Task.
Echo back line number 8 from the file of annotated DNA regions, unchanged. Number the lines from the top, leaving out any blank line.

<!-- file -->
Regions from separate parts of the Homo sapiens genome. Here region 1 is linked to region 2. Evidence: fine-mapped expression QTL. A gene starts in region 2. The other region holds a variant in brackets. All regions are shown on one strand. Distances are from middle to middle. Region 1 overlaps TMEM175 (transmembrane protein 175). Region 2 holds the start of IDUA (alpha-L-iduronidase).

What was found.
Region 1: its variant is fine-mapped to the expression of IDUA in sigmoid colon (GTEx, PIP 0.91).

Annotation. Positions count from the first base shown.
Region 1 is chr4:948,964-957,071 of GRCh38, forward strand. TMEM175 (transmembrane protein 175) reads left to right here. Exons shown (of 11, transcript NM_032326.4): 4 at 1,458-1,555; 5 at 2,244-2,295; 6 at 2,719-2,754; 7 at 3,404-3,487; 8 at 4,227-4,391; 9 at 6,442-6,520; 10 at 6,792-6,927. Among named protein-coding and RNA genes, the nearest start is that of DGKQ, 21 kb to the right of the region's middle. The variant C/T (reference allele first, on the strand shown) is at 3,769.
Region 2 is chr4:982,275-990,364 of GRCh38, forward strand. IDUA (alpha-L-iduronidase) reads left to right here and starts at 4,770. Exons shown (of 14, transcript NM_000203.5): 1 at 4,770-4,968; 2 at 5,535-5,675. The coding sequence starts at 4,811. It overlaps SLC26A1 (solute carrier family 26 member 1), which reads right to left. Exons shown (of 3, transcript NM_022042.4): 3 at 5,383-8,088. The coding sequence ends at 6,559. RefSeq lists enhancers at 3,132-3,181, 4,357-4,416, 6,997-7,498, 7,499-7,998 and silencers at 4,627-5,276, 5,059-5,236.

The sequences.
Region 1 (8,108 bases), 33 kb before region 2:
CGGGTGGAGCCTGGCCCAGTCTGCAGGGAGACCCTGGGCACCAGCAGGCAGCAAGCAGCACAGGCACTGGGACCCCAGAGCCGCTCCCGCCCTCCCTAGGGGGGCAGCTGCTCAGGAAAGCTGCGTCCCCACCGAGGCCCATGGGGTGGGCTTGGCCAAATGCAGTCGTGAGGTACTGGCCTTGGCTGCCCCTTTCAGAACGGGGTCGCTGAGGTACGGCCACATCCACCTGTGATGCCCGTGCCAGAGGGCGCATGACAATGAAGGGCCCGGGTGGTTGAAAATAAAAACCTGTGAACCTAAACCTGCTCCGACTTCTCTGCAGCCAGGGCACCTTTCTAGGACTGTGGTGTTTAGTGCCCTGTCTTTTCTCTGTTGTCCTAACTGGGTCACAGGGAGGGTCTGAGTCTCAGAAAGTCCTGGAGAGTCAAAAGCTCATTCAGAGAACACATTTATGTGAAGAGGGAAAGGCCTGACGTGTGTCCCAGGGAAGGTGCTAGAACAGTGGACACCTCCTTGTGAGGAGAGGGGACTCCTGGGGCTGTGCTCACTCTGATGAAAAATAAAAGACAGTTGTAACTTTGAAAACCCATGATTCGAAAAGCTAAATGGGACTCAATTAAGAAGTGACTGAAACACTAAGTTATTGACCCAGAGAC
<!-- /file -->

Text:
Region 1 (8,108 bases), 33 kb before region 2: